Pandemic expected to make many trends in Catholic statistics even worse

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(CNS photo/Jason Cohn, Reuters)

With America gradually reopening in the wake of pandemic-induced shutdowns, will everything revert to being as it was before, as many people hope, or will this painful experience prove to have been, as one writer puts it, “a pivotal point in history that fundamentally alters the way we live”?

As with many questions about the post-pandemic future, the obvious answer to this one is that nobody knows. But at least it’s reasonable to expect big changes — some pleasant and some definitely not. Many will reinforce trends existing long before anyone heard of the coronavirus. Marriage and family life in particular seem likely to be affected — not only in society but also in the Church.

What the numbers show

Money problems arising from lockdowns and business closings are all but certain to produce this result. The situation is reflected in the fact that since the middle of March more than 35 million people have filed for unemployment benefits. The U.S. unemployment continues to hover around 15%, though economists expect that to improve significantly by year’s end.

Among other outcomes, the downward trend in people getting married that preexisted the pandemic likely will continue and may even grow as unmarried couples worried about their economic future put off marrying until boom times return.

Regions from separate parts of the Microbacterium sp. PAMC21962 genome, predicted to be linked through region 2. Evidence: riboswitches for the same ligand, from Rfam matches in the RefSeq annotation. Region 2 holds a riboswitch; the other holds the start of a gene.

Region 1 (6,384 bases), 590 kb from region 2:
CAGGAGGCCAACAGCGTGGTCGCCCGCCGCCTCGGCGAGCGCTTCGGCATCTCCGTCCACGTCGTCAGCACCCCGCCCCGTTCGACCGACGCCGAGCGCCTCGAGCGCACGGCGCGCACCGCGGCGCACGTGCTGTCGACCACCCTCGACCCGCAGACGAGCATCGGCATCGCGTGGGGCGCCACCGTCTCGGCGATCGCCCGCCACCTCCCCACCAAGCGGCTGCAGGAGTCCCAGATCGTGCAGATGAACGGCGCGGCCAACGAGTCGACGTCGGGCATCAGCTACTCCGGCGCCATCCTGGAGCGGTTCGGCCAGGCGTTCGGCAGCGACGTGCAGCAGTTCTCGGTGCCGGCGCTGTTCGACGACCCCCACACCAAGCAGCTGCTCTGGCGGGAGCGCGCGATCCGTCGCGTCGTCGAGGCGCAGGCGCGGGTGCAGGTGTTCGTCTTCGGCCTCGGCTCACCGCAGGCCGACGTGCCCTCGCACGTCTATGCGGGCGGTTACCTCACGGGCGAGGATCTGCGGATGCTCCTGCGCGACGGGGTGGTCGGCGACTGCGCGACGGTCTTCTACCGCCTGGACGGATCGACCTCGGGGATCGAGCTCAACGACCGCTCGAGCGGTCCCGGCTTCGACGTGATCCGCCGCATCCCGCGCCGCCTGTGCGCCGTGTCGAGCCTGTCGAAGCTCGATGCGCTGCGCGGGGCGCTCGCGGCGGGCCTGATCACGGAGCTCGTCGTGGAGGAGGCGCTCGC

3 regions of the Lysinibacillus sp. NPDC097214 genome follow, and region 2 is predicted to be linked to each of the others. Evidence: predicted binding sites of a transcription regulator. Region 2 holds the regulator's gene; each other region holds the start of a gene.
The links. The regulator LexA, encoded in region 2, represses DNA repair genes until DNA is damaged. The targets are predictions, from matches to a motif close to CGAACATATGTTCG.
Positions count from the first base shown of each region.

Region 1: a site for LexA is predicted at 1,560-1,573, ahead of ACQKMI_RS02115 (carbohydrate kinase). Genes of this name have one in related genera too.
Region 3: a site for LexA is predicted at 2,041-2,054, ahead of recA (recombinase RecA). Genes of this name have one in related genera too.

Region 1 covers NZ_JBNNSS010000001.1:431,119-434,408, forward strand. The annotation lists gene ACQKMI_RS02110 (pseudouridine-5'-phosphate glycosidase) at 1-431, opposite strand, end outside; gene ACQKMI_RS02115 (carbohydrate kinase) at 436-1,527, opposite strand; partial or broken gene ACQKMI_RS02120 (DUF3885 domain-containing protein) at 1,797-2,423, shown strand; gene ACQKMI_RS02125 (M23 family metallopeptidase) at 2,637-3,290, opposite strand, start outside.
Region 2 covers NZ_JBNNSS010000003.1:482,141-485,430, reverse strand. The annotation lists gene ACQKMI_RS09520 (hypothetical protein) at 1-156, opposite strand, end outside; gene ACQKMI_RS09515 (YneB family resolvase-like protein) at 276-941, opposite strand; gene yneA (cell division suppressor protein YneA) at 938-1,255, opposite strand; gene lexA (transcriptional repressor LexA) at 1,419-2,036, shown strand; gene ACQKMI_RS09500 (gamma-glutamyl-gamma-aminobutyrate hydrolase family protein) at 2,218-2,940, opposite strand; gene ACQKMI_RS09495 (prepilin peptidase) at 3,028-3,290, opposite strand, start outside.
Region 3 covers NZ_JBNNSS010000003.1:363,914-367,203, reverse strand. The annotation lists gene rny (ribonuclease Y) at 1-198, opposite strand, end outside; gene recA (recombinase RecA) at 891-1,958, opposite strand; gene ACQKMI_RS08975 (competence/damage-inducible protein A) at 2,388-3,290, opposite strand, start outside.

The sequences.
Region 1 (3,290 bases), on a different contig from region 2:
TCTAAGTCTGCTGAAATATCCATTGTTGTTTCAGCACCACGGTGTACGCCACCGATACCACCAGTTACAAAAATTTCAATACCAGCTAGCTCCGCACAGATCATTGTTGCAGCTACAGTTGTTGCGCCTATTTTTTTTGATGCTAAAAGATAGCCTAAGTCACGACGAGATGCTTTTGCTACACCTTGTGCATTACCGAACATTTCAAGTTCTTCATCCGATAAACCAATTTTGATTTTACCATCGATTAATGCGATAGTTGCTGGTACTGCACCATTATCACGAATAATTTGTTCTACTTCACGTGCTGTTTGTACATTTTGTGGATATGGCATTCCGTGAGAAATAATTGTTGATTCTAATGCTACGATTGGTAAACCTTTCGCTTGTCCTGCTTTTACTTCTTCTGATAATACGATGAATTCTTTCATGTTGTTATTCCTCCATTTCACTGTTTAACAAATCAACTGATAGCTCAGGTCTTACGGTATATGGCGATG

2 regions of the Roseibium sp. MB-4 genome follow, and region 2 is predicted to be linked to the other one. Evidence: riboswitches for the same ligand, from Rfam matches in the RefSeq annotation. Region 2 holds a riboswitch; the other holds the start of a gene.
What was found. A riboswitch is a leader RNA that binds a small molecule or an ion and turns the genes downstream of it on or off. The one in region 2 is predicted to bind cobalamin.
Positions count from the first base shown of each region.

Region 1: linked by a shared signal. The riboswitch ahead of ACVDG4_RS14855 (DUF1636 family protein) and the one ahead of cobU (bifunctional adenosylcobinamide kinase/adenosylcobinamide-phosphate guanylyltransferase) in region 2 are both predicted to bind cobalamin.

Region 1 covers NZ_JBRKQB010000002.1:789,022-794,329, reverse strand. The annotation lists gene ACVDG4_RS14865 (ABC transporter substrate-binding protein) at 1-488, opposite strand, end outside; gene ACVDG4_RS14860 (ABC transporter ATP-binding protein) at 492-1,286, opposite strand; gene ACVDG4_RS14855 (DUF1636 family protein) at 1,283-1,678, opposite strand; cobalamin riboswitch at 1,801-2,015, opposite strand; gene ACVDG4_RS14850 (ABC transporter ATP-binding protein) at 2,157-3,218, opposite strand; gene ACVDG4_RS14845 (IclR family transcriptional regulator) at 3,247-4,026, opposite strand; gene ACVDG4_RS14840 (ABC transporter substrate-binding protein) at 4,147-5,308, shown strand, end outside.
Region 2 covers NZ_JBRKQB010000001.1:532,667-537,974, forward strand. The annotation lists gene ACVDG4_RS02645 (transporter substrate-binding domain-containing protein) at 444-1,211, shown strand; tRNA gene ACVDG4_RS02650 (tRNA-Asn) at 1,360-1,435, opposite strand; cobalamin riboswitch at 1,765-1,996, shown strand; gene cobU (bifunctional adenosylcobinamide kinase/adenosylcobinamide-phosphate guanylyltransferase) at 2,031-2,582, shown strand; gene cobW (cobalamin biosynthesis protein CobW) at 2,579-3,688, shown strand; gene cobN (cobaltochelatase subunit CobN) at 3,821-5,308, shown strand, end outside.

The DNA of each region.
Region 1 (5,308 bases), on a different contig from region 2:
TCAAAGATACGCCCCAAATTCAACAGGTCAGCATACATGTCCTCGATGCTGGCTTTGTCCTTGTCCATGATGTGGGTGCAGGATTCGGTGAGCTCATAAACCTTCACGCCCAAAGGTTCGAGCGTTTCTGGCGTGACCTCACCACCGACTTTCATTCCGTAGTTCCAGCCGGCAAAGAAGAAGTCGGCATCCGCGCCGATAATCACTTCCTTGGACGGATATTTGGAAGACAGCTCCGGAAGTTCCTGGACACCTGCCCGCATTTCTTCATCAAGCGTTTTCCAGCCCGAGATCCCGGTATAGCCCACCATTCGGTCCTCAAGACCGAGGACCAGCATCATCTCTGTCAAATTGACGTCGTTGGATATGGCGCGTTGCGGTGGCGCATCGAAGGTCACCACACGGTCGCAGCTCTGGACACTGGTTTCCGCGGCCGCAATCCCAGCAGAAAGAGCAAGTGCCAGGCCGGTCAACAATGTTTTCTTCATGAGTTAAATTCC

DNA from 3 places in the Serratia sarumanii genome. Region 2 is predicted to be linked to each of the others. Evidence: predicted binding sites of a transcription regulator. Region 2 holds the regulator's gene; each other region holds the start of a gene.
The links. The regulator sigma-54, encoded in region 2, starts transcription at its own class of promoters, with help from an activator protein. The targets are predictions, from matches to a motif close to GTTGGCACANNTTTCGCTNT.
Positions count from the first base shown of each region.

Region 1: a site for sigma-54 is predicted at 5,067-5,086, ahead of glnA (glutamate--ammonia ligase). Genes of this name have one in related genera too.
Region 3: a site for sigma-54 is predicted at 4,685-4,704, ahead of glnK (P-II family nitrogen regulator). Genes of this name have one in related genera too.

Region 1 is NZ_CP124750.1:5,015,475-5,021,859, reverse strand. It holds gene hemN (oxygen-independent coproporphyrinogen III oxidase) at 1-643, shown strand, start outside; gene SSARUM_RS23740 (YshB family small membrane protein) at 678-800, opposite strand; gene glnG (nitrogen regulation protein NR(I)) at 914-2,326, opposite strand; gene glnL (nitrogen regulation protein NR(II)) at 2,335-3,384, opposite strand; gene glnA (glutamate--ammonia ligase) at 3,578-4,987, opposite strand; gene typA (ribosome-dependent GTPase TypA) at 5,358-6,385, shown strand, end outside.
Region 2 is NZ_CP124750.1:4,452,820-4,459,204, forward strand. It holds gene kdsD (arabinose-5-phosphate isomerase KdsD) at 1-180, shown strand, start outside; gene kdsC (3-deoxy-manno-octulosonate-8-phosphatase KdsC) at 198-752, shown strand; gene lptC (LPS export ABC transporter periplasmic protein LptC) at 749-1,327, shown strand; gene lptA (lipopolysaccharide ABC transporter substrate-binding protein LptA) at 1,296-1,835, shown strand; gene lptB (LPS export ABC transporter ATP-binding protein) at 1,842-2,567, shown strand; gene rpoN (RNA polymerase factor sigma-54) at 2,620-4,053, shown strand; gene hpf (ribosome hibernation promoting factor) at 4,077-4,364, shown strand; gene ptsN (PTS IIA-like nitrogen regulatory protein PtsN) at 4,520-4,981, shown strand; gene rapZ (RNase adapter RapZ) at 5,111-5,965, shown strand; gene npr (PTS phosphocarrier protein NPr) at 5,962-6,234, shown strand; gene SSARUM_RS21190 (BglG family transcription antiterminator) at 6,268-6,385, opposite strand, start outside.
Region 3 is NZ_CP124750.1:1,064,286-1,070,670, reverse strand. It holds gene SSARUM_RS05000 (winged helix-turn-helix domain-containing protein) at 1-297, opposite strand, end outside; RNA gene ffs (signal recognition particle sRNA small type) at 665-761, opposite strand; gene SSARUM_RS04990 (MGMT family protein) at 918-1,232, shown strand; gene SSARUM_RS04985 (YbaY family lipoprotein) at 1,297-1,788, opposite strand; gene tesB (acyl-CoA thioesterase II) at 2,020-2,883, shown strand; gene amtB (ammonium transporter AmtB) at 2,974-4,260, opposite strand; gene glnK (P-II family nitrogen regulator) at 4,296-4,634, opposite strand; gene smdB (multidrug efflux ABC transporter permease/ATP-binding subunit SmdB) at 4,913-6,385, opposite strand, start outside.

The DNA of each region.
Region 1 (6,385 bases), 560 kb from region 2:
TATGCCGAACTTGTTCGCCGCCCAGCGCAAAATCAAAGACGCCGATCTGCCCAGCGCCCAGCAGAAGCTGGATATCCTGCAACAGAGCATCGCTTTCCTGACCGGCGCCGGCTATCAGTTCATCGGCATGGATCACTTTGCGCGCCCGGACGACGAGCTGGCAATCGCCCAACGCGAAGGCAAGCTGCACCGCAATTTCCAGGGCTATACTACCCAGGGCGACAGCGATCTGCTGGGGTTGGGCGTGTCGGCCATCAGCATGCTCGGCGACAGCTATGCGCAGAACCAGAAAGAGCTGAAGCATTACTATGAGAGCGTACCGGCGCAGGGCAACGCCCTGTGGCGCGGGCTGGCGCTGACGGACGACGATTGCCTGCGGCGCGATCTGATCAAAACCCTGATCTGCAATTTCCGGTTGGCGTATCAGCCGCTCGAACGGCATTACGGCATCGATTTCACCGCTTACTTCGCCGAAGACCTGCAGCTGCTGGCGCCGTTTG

In itself, this hardly is new. The rate at which Americans marry was dropping well before the coronavirus arrived. The National Center for Health Statistics reported in April that in 2018 the U.S. marriage rate plummeted 6% to 6.5 marriages for every 1,000 people — the lowest rate since the government began keeping these numbers in 1867.

Similarly negative trends in marriage have existed for years among American Catholics and now may get worse. According to the Center for Applied Research in the Apostolate at Georgetown University in Washington, D.C., the annual number of Catholic marriages in the U.S. fell from just over 426,000 in 1970 to 143,000 in 2018.

Figures on childbirth also have been grim for years. The overall U.S. birth rate fell from 18.4 per 1,000 in 1970 to 11.6 per 1,000 in 2018, while the fertility rate for women recently dropped to 1.73 children per woman, far below what it takes to keep the population at a steady level.

As in other areas, Catholic numbers mirror these trends, with infant baptisms dropping from 1.089 million in 1970 to 615,000 in 2018. The number of Catholics also has been shrinking lately — from 81.2 million in 2005 to 76.3 million in 2018. In at least one category, though — ex-Catholic adults who were raised in the Church — the number has gone up, from 3.5 million in 1970 to 26.1 million in 2018.

Taking a financial hit

Now, barring some difficult-to-imagine turnaround, the numbers could look even worse. Already, the crisis has created serious problems for cash-strapped parishes cut off from Sunday collections, spurring talk in some places of parish closings and mergers.